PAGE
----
The UK government has been forced to take a multibillion-pound nuclear cleanup contract back into public ownership, after a botched tender to the private sector landed the taxpayer with a £122m bill. The government will take over the decommissioning of Britain’s 12 Magnox sites, including the former nuclear power stations at Dungeness in Kent and Hinkley Point in Somerset. The move is a response to the fallout from the Nuclear Decommissioning Authority (NDA) awarding a 14-year deal to the international consortium Cavendish Fluor Partnership in 2014. Last year the government settled with two US companies that lost out on the £6.2bn contract and brought a legal challenge over the tender process. Ministers terminated the contract early, leading to speculation over whether it would be put out to tender again to the private sector or brought back into public hands. The private company Magnox Ltd would become a subsidiary of the NDA on 1 September. Whitehall’s spending watchdog, the Public Accounts Committee (PAC), has strongly criticised the NDA and the Department for Business, Energy and Industrial Strategy over the handling and oversight of the nuclear cleanup contract, one of the government’s biggest ever. A review of the failings that led to the bungled process, written by the former National Grid boss Steve Holliday, is due to be published later this year. Bringing the Magnox work back into the public sector means that about 85% of Britain’s nuclear cleanup work is in public hands, after the NDA’s takeover of the Sellafield storage and reprocessing site in 2016. The PAC last week announced an inquiry into the NDA’s work at Sellafield, which is forecast to be £913m over budget and faces potential delays.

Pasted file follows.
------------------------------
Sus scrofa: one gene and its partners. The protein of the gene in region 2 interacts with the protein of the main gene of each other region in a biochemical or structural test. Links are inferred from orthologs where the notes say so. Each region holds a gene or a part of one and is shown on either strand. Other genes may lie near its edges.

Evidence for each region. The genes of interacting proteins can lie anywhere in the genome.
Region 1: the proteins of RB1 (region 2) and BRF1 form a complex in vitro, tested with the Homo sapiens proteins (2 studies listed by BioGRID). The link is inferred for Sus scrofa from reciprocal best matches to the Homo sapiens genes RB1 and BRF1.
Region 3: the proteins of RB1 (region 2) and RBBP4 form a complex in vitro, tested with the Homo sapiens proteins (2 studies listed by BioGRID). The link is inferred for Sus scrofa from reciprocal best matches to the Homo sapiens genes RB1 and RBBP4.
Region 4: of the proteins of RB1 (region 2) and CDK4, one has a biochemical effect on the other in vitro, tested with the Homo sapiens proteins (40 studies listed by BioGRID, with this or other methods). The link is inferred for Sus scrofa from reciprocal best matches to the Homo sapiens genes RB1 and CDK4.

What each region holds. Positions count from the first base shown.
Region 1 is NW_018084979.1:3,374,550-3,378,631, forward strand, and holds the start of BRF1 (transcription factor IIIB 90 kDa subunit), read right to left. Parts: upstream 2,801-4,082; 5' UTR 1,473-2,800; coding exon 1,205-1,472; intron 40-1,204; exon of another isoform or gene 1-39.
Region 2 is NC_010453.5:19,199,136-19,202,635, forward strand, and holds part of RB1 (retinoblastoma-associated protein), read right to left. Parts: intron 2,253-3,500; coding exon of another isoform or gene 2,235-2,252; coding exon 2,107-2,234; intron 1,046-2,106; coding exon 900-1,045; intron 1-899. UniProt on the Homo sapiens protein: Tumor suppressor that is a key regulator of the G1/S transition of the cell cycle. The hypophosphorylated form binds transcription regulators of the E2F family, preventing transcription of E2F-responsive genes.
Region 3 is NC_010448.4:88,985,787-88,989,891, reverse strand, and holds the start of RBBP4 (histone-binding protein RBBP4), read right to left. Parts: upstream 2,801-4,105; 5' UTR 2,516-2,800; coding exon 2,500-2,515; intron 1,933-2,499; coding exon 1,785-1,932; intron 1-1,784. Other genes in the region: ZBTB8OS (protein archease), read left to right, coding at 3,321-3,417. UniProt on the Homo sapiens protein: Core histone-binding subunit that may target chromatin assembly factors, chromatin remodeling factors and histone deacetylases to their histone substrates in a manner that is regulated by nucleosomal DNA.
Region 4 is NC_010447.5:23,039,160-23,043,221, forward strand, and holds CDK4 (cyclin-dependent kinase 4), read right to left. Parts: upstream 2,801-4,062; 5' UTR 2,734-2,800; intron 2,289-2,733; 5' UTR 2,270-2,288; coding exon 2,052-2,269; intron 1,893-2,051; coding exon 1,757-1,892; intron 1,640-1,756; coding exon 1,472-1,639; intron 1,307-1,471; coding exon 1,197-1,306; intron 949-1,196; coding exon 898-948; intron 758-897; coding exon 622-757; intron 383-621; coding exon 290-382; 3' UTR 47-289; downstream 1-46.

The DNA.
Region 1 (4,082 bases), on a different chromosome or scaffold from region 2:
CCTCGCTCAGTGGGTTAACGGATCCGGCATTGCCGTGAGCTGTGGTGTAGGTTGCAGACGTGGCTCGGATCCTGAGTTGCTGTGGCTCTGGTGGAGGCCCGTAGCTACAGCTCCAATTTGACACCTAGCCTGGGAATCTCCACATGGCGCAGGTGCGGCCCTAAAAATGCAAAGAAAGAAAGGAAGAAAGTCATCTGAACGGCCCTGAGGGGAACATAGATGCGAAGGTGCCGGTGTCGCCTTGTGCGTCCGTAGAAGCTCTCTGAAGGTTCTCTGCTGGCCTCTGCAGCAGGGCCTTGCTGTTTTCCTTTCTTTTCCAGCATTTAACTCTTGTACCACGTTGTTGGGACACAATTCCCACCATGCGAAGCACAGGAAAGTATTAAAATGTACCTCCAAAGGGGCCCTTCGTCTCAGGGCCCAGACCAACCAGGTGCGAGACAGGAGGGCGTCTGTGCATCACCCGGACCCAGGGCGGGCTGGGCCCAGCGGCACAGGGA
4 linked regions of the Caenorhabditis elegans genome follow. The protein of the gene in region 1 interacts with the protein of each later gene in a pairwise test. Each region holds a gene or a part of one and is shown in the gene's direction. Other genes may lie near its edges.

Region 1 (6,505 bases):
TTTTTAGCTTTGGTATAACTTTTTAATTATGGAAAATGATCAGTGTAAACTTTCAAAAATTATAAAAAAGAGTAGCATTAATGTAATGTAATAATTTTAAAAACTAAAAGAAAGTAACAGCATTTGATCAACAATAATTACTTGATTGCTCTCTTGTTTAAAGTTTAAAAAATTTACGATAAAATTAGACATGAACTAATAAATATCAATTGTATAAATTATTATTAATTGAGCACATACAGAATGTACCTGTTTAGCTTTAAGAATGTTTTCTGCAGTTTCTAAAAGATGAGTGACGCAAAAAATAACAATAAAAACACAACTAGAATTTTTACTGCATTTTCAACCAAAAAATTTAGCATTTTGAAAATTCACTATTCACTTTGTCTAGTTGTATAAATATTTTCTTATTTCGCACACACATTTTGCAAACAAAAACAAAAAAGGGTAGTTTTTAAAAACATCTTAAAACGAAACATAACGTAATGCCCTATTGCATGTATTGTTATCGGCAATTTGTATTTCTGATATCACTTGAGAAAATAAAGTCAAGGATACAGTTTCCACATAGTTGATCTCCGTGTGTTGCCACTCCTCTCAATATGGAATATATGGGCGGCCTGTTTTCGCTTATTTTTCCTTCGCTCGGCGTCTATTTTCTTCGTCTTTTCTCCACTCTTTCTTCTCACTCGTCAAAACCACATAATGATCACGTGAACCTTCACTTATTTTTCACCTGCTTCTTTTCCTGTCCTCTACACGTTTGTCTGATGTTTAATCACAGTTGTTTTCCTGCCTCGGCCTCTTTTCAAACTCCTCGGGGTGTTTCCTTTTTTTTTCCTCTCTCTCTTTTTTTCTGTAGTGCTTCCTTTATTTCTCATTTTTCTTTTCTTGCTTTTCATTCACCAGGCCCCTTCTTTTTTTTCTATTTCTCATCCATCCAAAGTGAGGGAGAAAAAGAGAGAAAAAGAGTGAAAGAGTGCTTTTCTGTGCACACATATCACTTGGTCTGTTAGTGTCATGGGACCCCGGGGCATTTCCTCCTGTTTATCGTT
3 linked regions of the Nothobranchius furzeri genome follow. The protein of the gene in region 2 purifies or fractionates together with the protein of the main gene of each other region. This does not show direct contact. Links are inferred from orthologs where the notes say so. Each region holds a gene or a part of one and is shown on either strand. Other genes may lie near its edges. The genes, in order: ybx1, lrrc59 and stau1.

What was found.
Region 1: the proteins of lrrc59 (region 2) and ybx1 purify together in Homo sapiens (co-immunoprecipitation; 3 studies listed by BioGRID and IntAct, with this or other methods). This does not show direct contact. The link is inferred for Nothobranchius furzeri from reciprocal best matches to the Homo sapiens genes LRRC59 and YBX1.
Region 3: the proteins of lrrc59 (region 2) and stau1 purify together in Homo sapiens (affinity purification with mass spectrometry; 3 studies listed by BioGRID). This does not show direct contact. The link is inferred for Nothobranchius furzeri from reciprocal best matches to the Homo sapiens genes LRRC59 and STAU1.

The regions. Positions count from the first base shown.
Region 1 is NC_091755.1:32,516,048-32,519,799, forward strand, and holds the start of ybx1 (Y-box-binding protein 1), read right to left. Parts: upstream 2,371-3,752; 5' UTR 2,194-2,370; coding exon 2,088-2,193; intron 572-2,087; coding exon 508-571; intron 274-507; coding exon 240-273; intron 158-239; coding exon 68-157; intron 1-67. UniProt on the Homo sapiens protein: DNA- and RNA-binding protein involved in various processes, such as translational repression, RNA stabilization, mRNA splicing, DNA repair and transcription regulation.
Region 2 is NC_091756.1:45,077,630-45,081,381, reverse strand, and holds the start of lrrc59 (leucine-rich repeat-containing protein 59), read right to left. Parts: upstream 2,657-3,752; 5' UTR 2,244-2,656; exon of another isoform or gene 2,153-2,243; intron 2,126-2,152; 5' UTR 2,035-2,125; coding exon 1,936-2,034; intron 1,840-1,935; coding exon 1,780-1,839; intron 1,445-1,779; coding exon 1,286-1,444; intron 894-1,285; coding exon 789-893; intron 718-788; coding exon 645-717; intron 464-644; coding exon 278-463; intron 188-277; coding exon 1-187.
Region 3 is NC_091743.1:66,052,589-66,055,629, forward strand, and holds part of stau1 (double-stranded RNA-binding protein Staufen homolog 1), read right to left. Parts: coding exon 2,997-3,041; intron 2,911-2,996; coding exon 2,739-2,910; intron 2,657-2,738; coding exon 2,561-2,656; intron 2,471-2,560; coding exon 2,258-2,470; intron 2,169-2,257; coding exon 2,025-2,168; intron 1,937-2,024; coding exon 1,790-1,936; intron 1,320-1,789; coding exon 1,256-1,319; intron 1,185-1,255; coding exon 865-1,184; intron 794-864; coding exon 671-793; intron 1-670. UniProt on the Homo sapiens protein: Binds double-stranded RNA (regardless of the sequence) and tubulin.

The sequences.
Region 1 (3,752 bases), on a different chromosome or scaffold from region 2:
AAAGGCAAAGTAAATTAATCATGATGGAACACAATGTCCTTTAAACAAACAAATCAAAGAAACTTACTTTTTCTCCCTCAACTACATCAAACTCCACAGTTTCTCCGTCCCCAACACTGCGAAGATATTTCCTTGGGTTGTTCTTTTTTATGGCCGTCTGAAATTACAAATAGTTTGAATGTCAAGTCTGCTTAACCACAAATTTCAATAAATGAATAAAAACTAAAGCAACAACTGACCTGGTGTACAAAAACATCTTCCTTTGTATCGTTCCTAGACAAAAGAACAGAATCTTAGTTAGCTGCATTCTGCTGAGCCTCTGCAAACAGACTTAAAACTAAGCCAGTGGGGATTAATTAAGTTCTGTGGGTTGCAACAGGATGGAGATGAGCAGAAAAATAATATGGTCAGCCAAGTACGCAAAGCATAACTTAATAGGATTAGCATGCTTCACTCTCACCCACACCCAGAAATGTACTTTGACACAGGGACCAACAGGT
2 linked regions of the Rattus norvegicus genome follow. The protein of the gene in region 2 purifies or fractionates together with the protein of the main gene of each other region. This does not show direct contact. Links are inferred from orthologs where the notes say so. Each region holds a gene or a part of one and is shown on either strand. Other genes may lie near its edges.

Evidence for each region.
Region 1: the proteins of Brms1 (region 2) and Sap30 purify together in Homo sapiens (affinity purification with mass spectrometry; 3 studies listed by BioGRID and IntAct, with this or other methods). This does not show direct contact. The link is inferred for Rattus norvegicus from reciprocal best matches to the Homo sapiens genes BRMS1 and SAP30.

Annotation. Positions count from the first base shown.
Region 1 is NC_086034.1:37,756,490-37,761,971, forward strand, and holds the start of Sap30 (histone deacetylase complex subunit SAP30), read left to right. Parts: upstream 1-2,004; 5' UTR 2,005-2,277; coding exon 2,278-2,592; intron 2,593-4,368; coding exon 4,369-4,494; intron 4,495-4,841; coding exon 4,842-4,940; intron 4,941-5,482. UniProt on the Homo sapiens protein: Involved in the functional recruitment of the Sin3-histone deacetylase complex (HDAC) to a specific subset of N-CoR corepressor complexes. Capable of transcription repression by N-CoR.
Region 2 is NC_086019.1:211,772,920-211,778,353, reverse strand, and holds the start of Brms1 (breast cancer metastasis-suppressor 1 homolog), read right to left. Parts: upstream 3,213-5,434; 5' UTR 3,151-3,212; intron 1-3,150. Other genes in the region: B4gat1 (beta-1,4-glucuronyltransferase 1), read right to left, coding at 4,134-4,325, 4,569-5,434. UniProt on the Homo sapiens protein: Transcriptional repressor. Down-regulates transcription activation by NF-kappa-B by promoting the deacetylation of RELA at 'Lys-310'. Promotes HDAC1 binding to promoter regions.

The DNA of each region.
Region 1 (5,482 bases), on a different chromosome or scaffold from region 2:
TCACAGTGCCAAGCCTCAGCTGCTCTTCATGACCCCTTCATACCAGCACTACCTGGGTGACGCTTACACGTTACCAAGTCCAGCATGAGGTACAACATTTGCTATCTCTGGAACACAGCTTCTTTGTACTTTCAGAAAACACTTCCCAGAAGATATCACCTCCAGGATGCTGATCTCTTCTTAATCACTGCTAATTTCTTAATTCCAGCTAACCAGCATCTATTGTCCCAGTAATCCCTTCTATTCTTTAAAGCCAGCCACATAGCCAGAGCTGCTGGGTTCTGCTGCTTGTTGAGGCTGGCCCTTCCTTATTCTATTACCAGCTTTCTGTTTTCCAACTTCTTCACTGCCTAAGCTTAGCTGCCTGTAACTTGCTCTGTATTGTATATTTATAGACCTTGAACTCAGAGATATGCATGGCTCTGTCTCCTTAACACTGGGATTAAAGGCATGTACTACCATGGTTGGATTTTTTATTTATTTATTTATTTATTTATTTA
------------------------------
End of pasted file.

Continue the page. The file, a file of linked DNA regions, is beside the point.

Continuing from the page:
Guardian 2nd July 2018 read more »
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